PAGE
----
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BMC Pharmacol Toxicol. 2015 Jun 2;16:14. doi: 10.1186/s40360-015-0013-1.

Phenotypic expression and prevalence of ESBL-producing Enterobacteriaceae in samples collected from patients in various wards of Mulago Hospital, Uganda.

Author information

1
College of Veterinary Medicine, Animal Resources & Biosecurity, Makerere University, P.O Box 7062, Kampala, Uganda. katereggaj@covab.mak.ac.ug.
2
College of Veterinary Medicine, Animal Resources & Biosecurity, Makerere University, P.O Box 7062, Kampala, Uganda. kantumeronah@gmail.com.
3
College of Veterinary Medicine, Animal Resources & Biosecurity, Makerere University, P.O Box 7062, Kampala, Uganda. atuhairecollinsgrace@gmail.com.
4
College of Veterinary Medicine, Animal Resources & Biosecurity, Makerere University, P.O Box 7062, Kampala, Uganda. mlubowa@covab.mak.ac.ug.
5
College of Veterinary Medicine, Animal Resources & Biosecurity, Makerere University, P.O Box 7062, Kampala, Uganda. ndukuiga@gmail.com.

Abstract

BACKGROUND:

Resistance to extended-spectrum cephalosporins among Enterobacteriaceae has been reported yet they serve as the last line treatment for severe infections in Uganda and other countries. This resistance often leads to nosocomial infection outbreaks and therapeutic failures from multidrug resistant bacteria. The main objective of this study was to determine the prevalence of extended-spectrum beta-lactamase (ESBL)-producing Enterobacteriaceae in clinical samples of patients in various wards of Mulago Hospital; Uganda's main national referral and teaching hospital.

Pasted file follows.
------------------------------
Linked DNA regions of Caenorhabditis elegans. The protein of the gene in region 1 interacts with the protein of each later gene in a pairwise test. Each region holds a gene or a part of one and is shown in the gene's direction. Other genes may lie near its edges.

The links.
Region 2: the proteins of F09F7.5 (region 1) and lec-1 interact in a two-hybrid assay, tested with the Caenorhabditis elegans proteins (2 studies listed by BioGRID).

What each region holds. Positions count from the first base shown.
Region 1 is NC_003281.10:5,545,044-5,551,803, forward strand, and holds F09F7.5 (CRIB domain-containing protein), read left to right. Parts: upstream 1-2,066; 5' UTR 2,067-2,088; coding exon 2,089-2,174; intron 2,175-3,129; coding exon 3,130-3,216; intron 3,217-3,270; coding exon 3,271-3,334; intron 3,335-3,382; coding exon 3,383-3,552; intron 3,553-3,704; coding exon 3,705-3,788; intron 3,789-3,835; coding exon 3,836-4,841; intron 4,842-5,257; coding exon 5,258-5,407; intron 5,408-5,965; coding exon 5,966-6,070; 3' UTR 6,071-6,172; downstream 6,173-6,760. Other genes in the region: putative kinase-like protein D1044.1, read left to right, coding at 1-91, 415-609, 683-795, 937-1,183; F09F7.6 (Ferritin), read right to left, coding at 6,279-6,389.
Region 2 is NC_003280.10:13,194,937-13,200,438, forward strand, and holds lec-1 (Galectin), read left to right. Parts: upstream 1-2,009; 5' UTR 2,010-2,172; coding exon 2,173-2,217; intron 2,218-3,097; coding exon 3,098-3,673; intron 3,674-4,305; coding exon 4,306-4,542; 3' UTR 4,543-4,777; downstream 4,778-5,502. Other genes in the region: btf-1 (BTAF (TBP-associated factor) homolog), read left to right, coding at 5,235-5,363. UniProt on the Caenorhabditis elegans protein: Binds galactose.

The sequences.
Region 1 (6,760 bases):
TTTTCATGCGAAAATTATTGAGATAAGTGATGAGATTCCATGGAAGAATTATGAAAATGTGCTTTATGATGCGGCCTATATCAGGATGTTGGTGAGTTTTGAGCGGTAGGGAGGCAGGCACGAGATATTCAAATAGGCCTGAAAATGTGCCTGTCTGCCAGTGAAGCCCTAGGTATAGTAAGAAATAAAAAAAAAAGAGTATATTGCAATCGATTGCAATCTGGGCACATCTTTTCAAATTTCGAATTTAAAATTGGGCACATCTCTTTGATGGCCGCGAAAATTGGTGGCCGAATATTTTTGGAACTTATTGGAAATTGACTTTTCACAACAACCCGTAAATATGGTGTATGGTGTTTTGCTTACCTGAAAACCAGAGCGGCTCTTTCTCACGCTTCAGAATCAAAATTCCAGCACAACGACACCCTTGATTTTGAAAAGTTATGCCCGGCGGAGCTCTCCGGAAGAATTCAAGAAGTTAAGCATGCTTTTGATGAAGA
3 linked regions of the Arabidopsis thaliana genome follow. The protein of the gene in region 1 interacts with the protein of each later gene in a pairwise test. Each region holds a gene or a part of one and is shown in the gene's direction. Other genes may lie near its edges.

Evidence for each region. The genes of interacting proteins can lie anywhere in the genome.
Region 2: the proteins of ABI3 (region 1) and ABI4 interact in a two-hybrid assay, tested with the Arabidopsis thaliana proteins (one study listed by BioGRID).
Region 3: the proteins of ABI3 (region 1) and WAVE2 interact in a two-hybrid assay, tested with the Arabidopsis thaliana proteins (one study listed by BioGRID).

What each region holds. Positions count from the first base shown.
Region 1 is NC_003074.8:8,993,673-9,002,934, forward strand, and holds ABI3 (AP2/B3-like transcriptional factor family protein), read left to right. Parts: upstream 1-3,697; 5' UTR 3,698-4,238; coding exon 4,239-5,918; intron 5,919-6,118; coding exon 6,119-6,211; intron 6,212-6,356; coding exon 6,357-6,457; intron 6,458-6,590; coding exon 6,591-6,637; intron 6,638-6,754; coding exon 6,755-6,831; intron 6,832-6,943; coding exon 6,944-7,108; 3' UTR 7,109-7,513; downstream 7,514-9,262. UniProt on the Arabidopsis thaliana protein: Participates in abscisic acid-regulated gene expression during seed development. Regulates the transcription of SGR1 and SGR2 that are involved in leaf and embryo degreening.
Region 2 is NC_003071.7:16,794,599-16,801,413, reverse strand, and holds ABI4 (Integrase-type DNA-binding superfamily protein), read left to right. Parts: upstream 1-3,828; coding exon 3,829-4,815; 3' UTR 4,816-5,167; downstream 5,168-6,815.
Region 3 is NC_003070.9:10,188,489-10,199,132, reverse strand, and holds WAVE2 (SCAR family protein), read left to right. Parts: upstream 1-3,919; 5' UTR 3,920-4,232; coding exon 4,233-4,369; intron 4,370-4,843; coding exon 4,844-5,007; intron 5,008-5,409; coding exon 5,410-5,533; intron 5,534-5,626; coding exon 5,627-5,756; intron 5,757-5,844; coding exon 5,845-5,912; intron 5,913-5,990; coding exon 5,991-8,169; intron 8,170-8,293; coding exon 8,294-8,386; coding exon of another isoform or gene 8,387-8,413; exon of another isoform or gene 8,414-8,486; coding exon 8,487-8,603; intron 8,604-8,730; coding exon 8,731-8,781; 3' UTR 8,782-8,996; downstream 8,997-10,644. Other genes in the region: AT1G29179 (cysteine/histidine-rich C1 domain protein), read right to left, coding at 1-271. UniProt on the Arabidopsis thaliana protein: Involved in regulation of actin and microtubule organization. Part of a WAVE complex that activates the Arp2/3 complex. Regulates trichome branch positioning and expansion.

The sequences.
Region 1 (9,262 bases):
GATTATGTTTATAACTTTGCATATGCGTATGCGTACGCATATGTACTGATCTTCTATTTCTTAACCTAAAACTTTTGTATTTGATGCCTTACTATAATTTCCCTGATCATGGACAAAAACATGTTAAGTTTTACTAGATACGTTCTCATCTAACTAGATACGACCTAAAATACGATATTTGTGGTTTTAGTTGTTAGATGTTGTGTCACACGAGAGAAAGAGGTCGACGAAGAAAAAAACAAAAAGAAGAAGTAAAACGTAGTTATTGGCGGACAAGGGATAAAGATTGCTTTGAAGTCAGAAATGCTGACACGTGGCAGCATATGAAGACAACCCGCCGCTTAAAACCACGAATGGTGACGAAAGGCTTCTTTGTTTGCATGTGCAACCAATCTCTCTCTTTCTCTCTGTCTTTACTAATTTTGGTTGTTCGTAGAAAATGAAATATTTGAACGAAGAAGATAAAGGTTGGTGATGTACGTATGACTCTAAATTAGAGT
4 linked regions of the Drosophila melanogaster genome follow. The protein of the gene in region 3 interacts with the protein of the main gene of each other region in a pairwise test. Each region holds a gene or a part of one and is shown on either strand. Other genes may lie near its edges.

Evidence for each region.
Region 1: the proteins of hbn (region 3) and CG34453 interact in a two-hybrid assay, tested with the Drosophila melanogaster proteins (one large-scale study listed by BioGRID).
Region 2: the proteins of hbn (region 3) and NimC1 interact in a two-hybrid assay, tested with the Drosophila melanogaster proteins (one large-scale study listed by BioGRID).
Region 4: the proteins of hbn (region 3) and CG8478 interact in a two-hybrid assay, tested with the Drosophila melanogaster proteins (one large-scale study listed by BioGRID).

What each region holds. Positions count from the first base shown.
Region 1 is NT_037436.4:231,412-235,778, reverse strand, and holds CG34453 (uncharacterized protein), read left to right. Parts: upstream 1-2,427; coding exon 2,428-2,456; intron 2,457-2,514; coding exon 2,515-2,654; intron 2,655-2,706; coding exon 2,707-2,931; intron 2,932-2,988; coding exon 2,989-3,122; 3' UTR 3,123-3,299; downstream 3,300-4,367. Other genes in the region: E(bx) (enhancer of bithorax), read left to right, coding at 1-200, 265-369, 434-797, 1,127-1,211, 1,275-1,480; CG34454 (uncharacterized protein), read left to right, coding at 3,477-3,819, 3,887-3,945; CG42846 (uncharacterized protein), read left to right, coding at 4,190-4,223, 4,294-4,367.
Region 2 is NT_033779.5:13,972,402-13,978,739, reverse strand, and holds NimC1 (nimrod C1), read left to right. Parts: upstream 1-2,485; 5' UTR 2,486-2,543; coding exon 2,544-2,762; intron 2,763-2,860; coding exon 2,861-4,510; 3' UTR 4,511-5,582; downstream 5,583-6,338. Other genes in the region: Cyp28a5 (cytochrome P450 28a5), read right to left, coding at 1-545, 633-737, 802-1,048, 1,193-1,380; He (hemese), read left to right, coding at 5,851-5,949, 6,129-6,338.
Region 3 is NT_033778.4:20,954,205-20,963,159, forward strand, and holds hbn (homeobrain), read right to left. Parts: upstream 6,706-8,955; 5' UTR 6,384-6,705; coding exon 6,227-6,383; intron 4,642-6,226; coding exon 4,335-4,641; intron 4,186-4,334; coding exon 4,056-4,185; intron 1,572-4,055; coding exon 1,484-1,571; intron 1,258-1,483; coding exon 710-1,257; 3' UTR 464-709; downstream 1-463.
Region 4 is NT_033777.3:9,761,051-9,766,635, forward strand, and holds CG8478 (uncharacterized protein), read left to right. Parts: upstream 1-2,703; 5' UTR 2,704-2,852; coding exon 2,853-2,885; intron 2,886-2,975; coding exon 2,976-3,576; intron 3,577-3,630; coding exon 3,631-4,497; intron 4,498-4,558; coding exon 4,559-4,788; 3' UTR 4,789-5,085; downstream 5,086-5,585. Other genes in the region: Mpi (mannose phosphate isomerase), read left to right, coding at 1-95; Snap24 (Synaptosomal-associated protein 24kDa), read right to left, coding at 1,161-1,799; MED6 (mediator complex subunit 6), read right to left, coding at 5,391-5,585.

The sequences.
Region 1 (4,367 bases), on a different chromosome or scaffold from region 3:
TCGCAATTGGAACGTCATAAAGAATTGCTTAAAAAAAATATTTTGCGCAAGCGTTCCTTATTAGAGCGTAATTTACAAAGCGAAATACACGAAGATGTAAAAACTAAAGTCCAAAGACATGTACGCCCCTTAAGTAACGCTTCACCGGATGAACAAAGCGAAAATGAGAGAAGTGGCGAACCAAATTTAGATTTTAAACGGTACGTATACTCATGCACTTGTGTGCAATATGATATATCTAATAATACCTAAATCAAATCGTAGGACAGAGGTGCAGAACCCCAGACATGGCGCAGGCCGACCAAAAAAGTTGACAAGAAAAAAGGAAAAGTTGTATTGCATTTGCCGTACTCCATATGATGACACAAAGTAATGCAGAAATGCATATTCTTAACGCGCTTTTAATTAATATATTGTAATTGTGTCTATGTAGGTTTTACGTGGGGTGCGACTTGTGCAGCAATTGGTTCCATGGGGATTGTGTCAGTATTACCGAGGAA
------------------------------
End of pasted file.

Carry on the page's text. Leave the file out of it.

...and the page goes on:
METHODS:

This cross-sectional study was conducted between January-April, 2014. Purposive consecutive sampling was used to collect pus swab, urine, blood and CSF samples from patients in the various wards. A total of 245 consecutive, non-repetitive, clinical samples were obtained and tested for phenotypic ESBL production using the Double Disc Synergy Test using cefotaxime, ceftazidime, cefotaxime-clavulanic acid and ceftazidime-clavulanic acid.

RESULTS:

Results show that 47 % of the 245 samples had Enterobacteriaceae isolates. Of these isolates 62 % were ESBL producers while 38 % were of non-ESBL phenotype. E. coli was the most isolated organism (53.9 %), followed by K. pneumoniae (28.7 %). Majority of Enterobacteriaceae organisms were isolated from urine samples, followed by pus samples and of these 64.9 % and 47.4 % were ESBL-producers respectively. Klebsiella pneumoniae had the highest percentage of ESBL producers (72.7 %). There was a higher percentage of isolates showing resistance to ceftazidime (73 %) compared to cefotaxime (57.5 %). All Enterobacter cloacae isolates showed resistance to ceftazidime. There were no statistically significant association between phenotype (ESBL/non-ESBL) and patients' age or gender or Enterobacteriaceae spp.

CONCLUSIONS:

This study reveals a high prevalence of ESBL producing organisms in Mulago Hospital and high levels of resistance to third generation cephalosporins. In addition to undertaking appropriate infection control measures, there is urgent need for formulation of an antibiotic policy in Uganda to prevent spread of these organisms. This also calls for continuous monitoring and reporting of the presence of such organisms in order to ensure rational and judicious use of antibiotics by clinicians.

PMID:
26031914
PMCID:
PMC4451872
DOI:
10.1186/s40360-015-0013-1
[Indexed for MEDLINE]
Free PMC Article

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